San Andreas Shakes TheatersCategory: Movies
Dwayne Johnson stars alongside Carla Gugino and Alexandra Daddario in the new action packed film San Andreas. Johnson plays Ray, a Los Angeles Fire Department rescue pilot with Gugino as his soon-to-be ex-wife Emma and Daddario as his daughter Blake. This is just as much a film about family as it is about the big earthquake.
First of all, let’s state upfront that the film is purely fiction. This is a thriller with nonstop action from the beginning to the end. When major earthquakes shake Nevada then rip open the San Andreas Fault in California, dams burst, buildings topple like dominoes, and chaos erupts. Yes, it is frightening to think of this happening. And yes, California is overdue for a major earthquake. But Lucy Jones, U.S. Geological Survey seismologist maintains that a quake this large with this much damage just isn’t possible on the San Andreas Fault.
During the premier of the film, Jones live-tweeted her comments about what was happening on the screen. “San Andreas the movie pretends that California has a subduction zone. We can only have a M (magnitude) 8.2.” In the film the quake is well into the magnitude 9 levels. Jones continued to tweet. “If seismologists could actually predict EQs, we’d all be much richer. Too bad that part of San Andreas isn’t real…” According to Jones, “The predictions aren’t real but EQ triggering is real. A California EQ M7.3 in 1992 triggered a M5.7 in Nevada the next day.”
In the film the large 9.6 quake in San Francisco triggers a tsunami. Jones reacted by tweeting, “Recognizing water draw down as sign of tsunami is good. However tsunami from San Andreas is impossible. Now we are in fantasy territory.” The film shows the quakes almost flattening cities. “We expect serious damage to 1 in every 16 buildings in a real San Andreas EQ. The movie damage over the top,” tweeted Jones.
Lucy Jones was happy with the portrayal of Blake as a competent, levelheaded young woman. “Competence makes the girl sexy! That’s a new message I can applaud!”
The bottom line of the film is it is a message to be prepared, no matter where you live. Earthquakes are happening all over the place. According to Jones, the right thing to do in an earthquake is “Drop, cover & hold on.” She added, “Another good tidbit. Landlines work when cellphones are out because of no electricity.”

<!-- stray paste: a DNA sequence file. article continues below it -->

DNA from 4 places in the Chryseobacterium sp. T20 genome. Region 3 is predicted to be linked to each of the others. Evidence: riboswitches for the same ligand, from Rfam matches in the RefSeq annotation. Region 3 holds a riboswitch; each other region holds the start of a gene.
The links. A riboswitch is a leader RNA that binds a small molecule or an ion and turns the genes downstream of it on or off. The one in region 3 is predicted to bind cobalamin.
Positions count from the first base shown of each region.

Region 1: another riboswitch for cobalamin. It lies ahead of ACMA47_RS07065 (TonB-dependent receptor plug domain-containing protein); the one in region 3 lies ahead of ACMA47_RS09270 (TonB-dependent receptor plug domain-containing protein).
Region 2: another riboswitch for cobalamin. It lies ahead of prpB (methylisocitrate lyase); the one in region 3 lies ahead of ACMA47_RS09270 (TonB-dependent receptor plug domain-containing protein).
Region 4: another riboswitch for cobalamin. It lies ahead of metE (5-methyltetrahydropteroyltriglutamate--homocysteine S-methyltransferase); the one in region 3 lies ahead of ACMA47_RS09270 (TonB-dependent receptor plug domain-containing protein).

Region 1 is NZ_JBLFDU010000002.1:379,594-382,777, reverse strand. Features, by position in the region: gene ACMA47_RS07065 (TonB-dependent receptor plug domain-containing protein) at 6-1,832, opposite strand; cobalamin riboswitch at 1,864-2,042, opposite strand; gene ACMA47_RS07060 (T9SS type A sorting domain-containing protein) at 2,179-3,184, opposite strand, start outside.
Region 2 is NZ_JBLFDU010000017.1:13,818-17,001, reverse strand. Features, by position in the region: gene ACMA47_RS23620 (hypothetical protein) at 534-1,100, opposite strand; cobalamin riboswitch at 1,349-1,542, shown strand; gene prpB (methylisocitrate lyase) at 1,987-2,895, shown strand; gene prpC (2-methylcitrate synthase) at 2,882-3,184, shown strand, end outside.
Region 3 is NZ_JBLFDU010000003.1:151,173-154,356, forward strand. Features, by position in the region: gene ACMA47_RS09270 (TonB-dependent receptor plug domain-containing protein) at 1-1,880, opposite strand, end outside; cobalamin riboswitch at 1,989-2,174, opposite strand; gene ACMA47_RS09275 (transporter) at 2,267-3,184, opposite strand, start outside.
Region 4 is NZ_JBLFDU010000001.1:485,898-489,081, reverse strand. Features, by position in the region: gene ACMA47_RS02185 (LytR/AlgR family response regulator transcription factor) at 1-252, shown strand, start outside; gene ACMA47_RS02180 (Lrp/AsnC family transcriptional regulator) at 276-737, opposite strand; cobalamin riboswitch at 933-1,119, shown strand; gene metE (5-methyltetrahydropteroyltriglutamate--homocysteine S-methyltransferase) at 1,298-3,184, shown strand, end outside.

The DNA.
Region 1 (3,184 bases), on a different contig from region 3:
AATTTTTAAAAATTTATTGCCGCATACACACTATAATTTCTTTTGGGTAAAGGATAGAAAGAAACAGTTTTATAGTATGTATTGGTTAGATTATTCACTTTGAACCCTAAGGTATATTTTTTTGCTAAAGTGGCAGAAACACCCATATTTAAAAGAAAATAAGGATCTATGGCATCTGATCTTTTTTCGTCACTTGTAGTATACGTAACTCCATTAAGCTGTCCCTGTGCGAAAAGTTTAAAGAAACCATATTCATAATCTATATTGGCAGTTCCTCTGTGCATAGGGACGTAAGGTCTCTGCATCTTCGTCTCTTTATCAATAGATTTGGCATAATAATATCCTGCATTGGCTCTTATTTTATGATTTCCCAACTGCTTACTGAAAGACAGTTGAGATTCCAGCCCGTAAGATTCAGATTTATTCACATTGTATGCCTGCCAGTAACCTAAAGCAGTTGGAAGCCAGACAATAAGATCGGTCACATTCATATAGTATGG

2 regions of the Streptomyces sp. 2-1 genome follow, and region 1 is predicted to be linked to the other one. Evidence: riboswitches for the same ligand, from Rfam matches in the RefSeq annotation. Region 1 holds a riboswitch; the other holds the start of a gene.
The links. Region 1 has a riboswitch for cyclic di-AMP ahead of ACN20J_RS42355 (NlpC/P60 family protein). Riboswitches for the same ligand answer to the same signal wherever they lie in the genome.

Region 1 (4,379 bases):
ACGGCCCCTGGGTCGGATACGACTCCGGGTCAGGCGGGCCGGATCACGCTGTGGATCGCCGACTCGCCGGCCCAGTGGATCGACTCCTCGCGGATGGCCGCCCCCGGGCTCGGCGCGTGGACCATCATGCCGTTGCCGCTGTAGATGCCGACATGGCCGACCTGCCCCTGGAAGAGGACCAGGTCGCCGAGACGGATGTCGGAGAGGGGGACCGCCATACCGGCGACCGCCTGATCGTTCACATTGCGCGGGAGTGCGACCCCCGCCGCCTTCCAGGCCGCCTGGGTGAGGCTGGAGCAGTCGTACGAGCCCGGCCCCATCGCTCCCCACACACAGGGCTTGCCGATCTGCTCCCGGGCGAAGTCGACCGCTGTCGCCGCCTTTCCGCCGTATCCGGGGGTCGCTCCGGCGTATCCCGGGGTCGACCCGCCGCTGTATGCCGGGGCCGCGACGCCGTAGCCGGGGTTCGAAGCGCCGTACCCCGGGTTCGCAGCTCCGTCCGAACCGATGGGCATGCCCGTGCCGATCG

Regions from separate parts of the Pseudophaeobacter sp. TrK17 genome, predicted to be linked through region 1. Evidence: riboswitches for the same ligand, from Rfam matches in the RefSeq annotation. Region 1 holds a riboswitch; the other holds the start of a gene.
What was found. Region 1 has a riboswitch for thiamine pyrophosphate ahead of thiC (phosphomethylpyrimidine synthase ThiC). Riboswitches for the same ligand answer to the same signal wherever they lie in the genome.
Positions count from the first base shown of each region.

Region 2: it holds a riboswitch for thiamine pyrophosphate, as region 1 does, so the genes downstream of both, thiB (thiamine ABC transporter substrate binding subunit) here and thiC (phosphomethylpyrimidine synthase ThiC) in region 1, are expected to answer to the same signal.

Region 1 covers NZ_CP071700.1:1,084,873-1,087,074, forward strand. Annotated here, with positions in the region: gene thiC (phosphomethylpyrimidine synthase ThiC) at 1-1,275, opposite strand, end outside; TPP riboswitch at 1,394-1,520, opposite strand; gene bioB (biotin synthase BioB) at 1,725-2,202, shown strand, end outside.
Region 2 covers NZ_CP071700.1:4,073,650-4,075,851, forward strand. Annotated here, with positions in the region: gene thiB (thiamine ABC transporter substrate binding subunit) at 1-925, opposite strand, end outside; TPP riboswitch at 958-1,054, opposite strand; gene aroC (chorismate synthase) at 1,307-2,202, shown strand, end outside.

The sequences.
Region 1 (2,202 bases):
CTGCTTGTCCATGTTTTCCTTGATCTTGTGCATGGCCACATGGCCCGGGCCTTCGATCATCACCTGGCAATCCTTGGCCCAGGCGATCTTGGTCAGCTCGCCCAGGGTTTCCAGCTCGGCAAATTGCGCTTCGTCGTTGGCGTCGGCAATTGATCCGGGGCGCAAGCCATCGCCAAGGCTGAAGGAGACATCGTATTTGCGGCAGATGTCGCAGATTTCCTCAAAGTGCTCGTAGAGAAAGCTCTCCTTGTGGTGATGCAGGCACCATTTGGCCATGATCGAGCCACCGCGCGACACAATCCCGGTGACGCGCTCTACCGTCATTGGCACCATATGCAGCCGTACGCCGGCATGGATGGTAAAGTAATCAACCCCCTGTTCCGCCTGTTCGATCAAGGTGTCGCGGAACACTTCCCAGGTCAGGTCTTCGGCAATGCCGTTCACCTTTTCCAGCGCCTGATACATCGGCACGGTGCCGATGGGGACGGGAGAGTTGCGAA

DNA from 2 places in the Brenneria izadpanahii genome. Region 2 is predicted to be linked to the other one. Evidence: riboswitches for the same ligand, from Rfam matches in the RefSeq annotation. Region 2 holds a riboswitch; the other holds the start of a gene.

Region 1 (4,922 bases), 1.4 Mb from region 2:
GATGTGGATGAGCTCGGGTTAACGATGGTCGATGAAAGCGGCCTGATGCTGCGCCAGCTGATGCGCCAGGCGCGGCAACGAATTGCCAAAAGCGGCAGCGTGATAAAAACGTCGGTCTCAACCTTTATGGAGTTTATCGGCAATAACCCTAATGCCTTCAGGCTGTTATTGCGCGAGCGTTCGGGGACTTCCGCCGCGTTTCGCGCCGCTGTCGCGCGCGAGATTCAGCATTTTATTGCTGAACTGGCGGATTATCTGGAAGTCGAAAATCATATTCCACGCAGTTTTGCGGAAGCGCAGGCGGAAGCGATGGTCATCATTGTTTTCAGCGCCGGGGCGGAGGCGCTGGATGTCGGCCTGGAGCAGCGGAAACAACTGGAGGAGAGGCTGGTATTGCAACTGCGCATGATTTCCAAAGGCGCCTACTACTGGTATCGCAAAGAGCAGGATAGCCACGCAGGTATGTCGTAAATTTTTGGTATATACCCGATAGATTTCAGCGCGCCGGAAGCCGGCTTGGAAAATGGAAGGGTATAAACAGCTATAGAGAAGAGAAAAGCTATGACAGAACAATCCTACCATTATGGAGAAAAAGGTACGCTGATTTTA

To prepare for a major earthquake, here are some good tips:
- Have a family communications plan.
- Have a landline or make a pact with someone with a landline.
- Have plenty of batteries and flashlights. Don’t use candles because there might be gas leaks.
- Keep a kit in your car and your home. The kit should contain at the minimum flashlights, batteries, water, water purification tablets, non-perishable food, an extra pair of glasses, extra prescription medications, hard soled shoes, blanket, bandages and first aid products. There are places to purchase already assembled emergency kits with many of the necessary supplies. At your home you should also have a fire extinguisher, and make sure you have a tool by your gas valve to shut it off.
San Andreas is a fictional film that includes plenty of frightening situations. It is almost like a combination of all the disaster movies – The Poseidon Adventure, Titanic, The Day After Tomorrow, The Towering Inferno, Avalanche, Dante’s Peak, Volcano, etc. It is a thrill ride, but if you take your children make sure they realize it is a work of fiction. With that in mind, it is an entertaining disaster movie.
San Andreas is rated PG-13 for intense disaster action and mayhem throughout, and brief strong language.
About the Author
Francine Brokaw has been covering all aspects of the entertainment business for 20 years. She also writes about technology and has been a travel writer for the past 12 years. She has been published in national and international newspapers and magazines as well as internet websites. She has written her own book, Beyond the Red Carpet The World of Entertainment Journalists, from Sourced Media Books.
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